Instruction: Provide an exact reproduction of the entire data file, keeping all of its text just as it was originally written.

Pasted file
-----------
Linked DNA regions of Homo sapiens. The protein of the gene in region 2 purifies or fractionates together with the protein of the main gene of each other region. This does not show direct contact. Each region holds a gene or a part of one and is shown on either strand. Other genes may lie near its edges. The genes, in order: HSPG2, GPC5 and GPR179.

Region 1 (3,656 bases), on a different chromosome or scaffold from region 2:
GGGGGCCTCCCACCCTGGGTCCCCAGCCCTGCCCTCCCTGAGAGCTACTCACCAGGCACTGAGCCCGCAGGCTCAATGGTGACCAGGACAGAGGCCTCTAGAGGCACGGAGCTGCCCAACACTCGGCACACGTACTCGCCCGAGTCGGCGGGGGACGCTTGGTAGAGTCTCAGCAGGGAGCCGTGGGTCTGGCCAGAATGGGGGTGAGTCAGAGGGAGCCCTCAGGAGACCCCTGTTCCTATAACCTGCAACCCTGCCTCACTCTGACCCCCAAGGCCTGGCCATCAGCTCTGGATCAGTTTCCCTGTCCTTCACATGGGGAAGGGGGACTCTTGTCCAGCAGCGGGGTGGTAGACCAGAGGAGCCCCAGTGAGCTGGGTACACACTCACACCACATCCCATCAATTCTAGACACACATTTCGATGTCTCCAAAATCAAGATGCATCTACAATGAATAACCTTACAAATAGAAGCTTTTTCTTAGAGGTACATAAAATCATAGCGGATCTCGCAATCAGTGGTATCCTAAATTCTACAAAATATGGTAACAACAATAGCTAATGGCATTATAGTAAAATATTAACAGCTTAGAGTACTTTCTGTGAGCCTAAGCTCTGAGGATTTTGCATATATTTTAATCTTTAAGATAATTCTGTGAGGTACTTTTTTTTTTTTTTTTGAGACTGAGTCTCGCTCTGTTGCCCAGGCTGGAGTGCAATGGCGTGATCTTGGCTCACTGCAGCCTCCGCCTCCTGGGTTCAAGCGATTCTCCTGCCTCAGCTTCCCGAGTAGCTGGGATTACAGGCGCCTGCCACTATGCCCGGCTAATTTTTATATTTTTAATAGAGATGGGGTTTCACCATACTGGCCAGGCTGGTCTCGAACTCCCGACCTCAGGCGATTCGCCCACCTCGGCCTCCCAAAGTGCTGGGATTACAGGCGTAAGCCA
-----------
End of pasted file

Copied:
Linked DNA regions of Homo sapiens. The protein of the gene in region 2 purifies or fractionates together with the protein of the main gene of each other region. This does not show direct contact. Each region holds a gene or a part of one and is shown on either strand. Other genes may lie near its edges. The genes, in order: HSPG2, GPC5 and GPR179.

Region 1 (3,656 bases), on a different chromosome or scaffold from region 2:
GGGGGCCTCCCACCCTGGGTCCCCAGCCCTGCCCTCCCTGAGAGCTACTCACCAGGCACTGAGCCCGCAGGCTCAATGGTGACCAGGACAGAGGCCTCTAGAGGCACGGAGCTGCCCAACACTCGGCACACGTACTCGCCCGAGTCGGCGGGGGACGCTTGGTAGAGTCTCAGCAGGGAGCCGTGGGTCTGGCCAGAATGGGGGTGAGTCAGAGGGAGCCCTCAGGAGACCCCTGTTCCTATAACCTGCAACCCTGCCTCACTCTGACCCCCAAGGCCTGGCCATCAGCTCTGGATCAGTTTCCCTGTCCTTCACATGGGGAAGGGGGACTCTTGTCCAGCAGCGGGGTGGTAGACCAGAGGAGCCCCAGTGAGCTGGGTACACACTCACACCACATCCCATCAATTCTAGACACACATTTCGATGTCTCCAAAATCAAGATGCATCTACAATGAATAACCTTACAAATAGAAGCTTTTTCTTAGAGGTACATAAAATCATAGCGGATCTCGCAATCAGTGGTATCCTAAATTCTACAAAATATGGTAACAACAATAGCTAATGGCATTATAGTAAAATATTAACAGCTTAGAGTACTTTCTGTGAGCCTAAGCTCTGAGGATTTTGCATATATTTTAATCTTTAAGATAATTCTGTGAGGTACTTTTTTTTTTTTTTTTGAGACTGAGTCTCGCTCTGTTGCCCAGGCTGGAGTGCAATGGCGTGATCTTGGCTCACTGCAGCCTCCGCCTCCTGGGTTCAAGCGATTCTCCTGCCTCAGCTTCCCGAGTAGCTGGGATTACAGGCGCCTGCCACTATGCCCGGCTAATTTTTATATTTTTAATAGAGATGGGGTTTCACCATACTGGCCAGGCTGGTCTCGAACTCCCGACCTCAGGCGATTCGCCCACCTCGGCCTCCCAAAGTGCTGGGATTACAGGCGTAAGCCA